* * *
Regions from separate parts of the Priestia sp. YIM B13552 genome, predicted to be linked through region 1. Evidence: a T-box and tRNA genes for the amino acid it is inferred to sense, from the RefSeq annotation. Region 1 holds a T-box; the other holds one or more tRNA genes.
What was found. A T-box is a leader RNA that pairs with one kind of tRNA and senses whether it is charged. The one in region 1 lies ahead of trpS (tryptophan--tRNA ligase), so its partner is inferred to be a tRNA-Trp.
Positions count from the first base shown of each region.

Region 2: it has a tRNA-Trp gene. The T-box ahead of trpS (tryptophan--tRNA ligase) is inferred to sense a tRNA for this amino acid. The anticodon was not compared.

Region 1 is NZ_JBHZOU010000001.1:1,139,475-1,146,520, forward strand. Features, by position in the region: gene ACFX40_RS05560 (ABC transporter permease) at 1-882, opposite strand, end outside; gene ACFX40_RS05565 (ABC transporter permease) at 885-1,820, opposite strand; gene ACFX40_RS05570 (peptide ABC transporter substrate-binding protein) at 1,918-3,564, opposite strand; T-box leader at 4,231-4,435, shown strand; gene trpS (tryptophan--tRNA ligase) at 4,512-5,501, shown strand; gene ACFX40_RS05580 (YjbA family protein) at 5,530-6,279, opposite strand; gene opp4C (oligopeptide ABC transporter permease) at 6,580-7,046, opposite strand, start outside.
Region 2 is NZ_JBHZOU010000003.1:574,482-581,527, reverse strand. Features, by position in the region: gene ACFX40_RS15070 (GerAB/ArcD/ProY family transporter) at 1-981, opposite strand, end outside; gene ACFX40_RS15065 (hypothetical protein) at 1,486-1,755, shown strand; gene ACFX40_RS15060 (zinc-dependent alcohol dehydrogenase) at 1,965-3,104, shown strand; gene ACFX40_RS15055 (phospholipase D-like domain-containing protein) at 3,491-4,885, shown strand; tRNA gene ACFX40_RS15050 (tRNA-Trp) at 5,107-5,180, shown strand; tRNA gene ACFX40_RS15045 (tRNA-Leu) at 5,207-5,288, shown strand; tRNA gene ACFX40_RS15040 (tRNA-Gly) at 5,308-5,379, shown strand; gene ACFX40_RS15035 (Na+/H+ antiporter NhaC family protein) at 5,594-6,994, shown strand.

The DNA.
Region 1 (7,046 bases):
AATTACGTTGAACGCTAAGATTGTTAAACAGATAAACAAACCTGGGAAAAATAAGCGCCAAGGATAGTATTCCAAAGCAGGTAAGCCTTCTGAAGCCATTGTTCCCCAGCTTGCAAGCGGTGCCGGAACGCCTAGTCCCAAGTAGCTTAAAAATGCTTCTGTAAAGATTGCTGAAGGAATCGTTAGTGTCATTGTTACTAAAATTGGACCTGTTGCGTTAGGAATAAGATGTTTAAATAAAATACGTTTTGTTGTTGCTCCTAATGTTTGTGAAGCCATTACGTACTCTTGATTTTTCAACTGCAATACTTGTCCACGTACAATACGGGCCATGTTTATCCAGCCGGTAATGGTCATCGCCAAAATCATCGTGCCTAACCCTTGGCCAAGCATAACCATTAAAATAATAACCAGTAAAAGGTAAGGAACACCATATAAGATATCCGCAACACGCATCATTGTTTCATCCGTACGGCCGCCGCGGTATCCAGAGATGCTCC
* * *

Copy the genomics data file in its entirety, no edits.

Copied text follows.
Regions from separate parts of the Priestia sp. YIM B13552 genome, predicted to be linked through region 1. Evidence: a T-box and tRNA genes for the amino acid it is inferred to sense, from the RefSeq annotation. Region 1 holds a T-box; the other holds one or more tRNA genes.
What was found. A T-box is a leader RNA that pairs with one kind of tRNA and senses whether it is charged. The one in region 1 lies ahead of trpS (tryptophan--tRNA ligase), so its partner is inferred to be a tRNA-Trp.
Positions count from the first base shown of each region.

Region 2: it has a tRNA-Trp gene. The T-box ahead of trpS (tryptophan--tRNA ligase) is inferred to sense a tRNA for this amino acid. The anticodon was not compared.

Region 1 is NZ_JBHZOU010000001.1:1,139,475-1,146,520, forward strand. Features, by position in the region: gene ACFX40_RS05560 (ABC transporter permease) at 1-882, opposite strand, end outside; gene ACFX40_RS05565 (ABC transporter permease) at 885-1,820, opposite strand; gene ACFX40_RS05570 (peptide ABC transporter substrate-binding protein) at 1,918-3,564, opposite strand; T-box leader at 4,231-4,435, shown strand; gene trpS (tryptophan--tRNA ligase) at 4,512-5,501, shown strand; gene ACFX40_RS05580 (YjbA family protein) at 5,530-6,279, opposite strand; gene opp4C (oligopeptide ABC transporter permease) at 6,580-7,046, opposite strand, start outside.
Region 2 is NZ_JBHZOU010000003.1:574,482-581,527, reverse strand. Features, by position in the region: gene ACFX40_RS15070 (GerAB/ArcD/ProY family transporter) at 1-981, opposite strand, end outside; gene ACFX40_RS15065 (hypothetical protein) at 1,486-1,755, shown strand; gene ACFX40_RS15060 (zinc-dependent alcohol dehydrogenase) at 1,965-3,104, shown strand; gene ACFX40_RS15055 (phospholipase D-like domain-containing protein) at 3,491-4,885, shown strand; tRNA gene ACFX40_RS15050 (tRNA-Trp) at 5,107-5,180, shown strand; tRNA gene ACFX40_RS15045 (tRNA-Leu) at 5,207-5,288, shown strand; tRNA gene ACFX40_RS15040 (tRNA-Gly) at 5,308-5,379, shown strand; gene ACFX40_RS15035 (Na+/H+ antiporter NhaC family protein) at 5,594-6,994, shown strand.

The DNA.
Region 1 (7,046 bases):
AATTACGTTGAACGCTAAGATTGTTAAACAGATAAACAAACCTGGGAAAAATAAGCGCCAAGGATAGTATTCCAAAGCAGGTAAGCCTTCTGAAGCCATTGTTCCCCAGCTTGCAAGCGGTGCCGGAACGCCTAGTCCCAAGTAGCTTAAAAATGCTTCTGTAAAGATTGCTGAAGGAATCGTTAGTGTCATTGTTACTAAAATTGGACCTGTTGCGTTAGGAATAAGATGTTTAAATAAAATACGTTTTGTTGTTGCTCCTAATGTTTGTGAAGCCATTACGTACTCTTGATTTTTCAACTGCAATACTTGTCCACGTACAATACGGGCCATGTTTATCCAGCCGGTAATGGTCATCGCCAAAATCATCGTGCCTAACCCTTGGCCAAGCATAACCATTAAAATAATAACCAGTAAAAGGTAAGGAACACCATATAAGATATCCGCAACACGCATCATTGTTTCATCCGTACGGCCGCCGCGGTATCCAGAGATGCTCC